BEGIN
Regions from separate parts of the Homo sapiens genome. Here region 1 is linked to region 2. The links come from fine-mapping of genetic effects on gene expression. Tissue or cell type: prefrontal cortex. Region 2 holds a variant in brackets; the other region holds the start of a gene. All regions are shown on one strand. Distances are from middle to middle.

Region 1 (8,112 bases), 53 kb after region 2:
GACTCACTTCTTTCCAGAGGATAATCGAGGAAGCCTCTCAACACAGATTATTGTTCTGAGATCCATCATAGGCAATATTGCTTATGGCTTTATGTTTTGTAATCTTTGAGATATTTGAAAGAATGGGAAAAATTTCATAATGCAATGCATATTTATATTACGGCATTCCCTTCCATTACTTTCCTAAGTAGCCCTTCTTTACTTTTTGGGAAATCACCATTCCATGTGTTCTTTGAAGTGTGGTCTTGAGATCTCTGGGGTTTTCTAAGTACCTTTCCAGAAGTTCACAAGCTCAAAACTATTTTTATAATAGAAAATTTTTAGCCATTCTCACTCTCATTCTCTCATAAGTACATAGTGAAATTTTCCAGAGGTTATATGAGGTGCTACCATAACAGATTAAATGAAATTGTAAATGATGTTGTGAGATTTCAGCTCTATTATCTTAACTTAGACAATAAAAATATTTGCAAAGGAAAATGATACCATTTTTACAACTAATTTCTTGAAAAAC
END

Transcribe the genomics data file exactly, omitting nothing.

Regions from separate parts of the Homo sapiens genome. Here region 1 is linked to region 2. The links come from fine-mapping of genetic effects on gene expression. Tissue or cell type: prefrontal cortex. Region 2 holds a variant in brackets; the other region holds the start of a gene. All regions are shown on one strand. Distances are from middle to middle.

Region 1 (8,112 bases), 53 kb after region 2:
GACTCACTTCTTTCCAGAGGATAATCGAGGAAGCCTCTCAACACAGATTATTGTTCTGAGATCCATCATAGGCAATATTGCTTATGGCTTTATGTTTTGTAATCTTTGAGATATTTGAAAGAATGGGAAAAATTTCATAATGCAATGCATATTTATATTACGGCATTCCCTTCCATTACTTTCCTAAGTAGCCCTTCTTTACTTTTTGGGAAATCACCATTCCATGTGTTCTTTGAAGTGTGGTCTTGAGATCTCTGGGGTTTTCTAAGTACCTTTCCAGAAGTTCACAAGCTCAAAACTATTTTTATAATAGAAAATTTTTAGCCATTCTCACTCTCATTCTCTCATAAGTACATAGTGAAATTTTCCAGAGGTTATATGAGGTGCTACCATAACAGATTAAATGAAATTGTAAATGATGTTGTGAGATTTCAGCTCTATTATCTTAACTTAGACAATAAAAATATTTGCAAAGGAAAATGATACCATTTTTACAACTAATTTCTTGAAAAAC